I haven’t got far with my introduction to English law, but looking ahead, when (if) I get round to the courts, one court of interest is the Judicial Committee of the Privy Council. It’s easy to start looking at this one in isolation. Frances Gibb has an article in the Times headed Does anyone understand what the Privy Council does? which is a good starting point.
Of course, I don’t understand what the Privy Council does, and never have done. What I know a bit about is the Judicial Committee of the Privy Council. The Privy Council is one thing, its court another. The same goes for the House of Lords – a chamber of parliament, but containing within it a court, the Judicial Committee of the House of Lords. It gets confusing when the long name of the court is abbreviated.
So, the Privy Council is a bunch of people whose predecessors once advised the monarch in what I tend to call the Middle Ages. In German it could be called Kronrat. I should think in those days it was clearer who was a member, but nowadays it’s a mystery not just to me. It isn’t a full-time occupation in itself. I liked the quote referring to it only occasionally emerging from the ‘constitutional fog’.
Before I get down to the Judicial Committee, I recommend further reading on what the Privy Council is for those who like obscure knowledge.
Who are Privy Counsellors? Currently there are more than 540, mostly senior politicians who were once MPs. As with a gentlemen’s club or secret society, members swear allegiance to the Queen and to “assist and defend…against all Foreign Princes”.
One thing I don’t think the article mentions is that members of the Privy Council can be recognised by their title – some of them call themselves ‘Right Honorable’, unless they have a superior title. (Note the spelling of Privy Counsellor – I admit that was new to me).
Turning to the court, the Judicial Committee of the Privy Council is a relic of the British Empire. It used to be the highest court of appeal for all colonies. It still acts as a court of appeal for the (few) remaining colonies), and some Commonwealth countries have chosen to retain it as their final court of appeal.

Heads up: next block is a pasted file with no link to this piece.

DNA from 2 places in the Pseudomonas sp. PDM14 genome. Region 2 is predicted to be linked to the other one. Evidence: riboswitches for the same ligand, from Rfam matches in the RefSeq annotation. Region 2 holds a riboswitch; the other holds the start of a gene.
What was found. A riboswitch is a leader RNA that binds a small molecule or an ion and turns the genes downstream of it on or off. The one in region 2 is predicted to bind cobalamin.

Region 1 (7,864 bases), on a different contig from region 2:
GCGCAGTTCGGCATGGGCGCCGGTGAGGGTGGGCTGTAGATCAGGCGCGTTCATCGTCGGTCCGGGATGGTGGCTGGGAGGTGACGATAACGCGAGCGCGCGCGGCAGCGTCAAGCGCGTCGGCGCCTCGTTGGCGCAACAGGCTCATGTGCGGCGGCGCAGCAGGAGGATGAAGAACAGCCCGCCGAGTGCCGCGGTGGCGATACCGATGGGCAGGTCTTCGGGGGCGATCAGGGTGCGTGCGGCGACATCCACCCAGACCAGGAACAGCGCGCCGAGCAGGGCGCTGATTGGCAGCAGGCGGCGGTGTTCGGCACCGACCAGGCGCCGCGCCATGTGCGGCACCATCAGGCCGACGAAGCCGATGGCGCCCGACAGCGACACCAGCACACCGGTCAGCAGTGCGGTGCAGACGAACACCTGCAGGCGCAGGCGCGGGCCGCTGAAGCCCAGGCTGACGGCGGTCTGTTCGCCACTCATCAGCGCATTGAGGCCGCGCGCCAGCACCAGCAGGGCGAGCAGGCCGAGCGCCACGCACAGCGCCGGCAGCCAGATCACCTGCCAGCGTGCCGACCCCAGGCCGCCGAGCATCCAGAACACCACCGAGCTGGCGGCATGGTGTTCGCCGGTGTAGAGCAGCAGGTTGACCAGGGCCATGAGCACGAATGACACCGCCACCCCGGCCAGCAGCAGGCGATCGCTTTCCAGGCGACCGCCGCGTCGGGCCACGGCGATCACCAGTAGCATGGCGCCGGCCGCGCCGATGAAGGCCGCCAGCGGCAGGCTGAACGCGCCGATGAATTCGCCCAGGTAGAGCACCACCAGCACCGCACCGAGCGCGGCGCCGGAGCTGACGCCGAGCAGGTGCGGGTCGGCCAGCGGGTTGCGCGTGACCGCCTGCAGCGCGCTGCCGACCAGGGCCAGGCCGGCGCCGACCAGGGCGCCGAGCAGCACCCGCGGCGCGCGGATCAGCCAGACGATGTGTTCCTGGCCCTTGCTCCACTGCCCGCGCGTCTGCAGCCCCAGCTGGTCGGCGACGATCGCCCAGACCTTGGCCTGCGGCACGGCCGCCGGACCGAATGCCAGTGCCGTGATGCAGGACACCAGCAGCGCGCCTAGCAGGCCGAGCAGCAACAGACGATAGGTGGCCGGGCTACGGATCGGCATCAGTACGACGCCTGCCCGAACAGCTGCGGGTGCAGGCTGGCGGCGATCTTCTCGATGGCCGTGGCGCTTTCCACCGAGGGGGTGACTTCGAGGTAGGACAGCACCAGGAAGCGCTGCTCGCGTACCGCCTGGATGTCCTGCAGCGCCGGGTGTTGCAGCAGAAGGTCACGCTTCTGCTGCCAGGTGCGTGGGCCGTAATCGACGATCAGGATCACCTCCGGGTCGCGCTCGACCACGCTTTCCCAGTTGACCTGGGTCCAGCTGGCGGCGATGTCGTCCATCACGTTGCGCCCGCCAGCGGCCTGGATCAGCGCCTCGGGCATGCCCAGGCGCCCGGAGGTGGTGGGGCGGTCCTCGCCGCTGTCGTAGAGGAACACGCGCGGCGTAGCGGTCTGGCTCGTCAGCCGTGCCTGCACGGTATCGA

(T’he Commonwealth is a voluntary association of independent states that used to be colonies).
Its members are the same judges, appointed lords, who constitute the Judicial Committee of the House of Lords, plus occasionally one or two judges from whatever jurisdiction the case is about.
It acts as the final court of appeal for many former colonies and UK overseas territories, mainly in the Caribbean but also including appeals from the Channel Islands and Isle of Man, Admiralty appeals from the Cinque Ports, and disciplinary appeals involving doctors and dentists as well as some appeals from ecclesiastical courts.
Since 1998 it has also had power to rule on constitutional appeals arising over devolved powers to Scotland and Wales.
In recent years its overseas jurisdiction has reduced as successive countries have cut off the Privy Council as a court of final appeal: Canada, India, Sri Lanka, African nations, Singapore and, most recently, Hong Kong and New Zealand have all withdrawn.
In all it handles about 55 to 65 Commonwealth and devolution appeals a year, appeals nominally to the Queen as head of state. The judges, notes Mr O’Connor, do not make decisions like other courts; they “humbly advise Her Majesty” whether to grant a petition to the appellant. But the Queen can also refer to it any matter that she wants to. In effect, he says, it is “an embryonic, but unused, constitutional court”.
It’s curious that the court can find itself making decisions on the death penalty, which is not part of English law, or on written constitutions, which the UK does not have.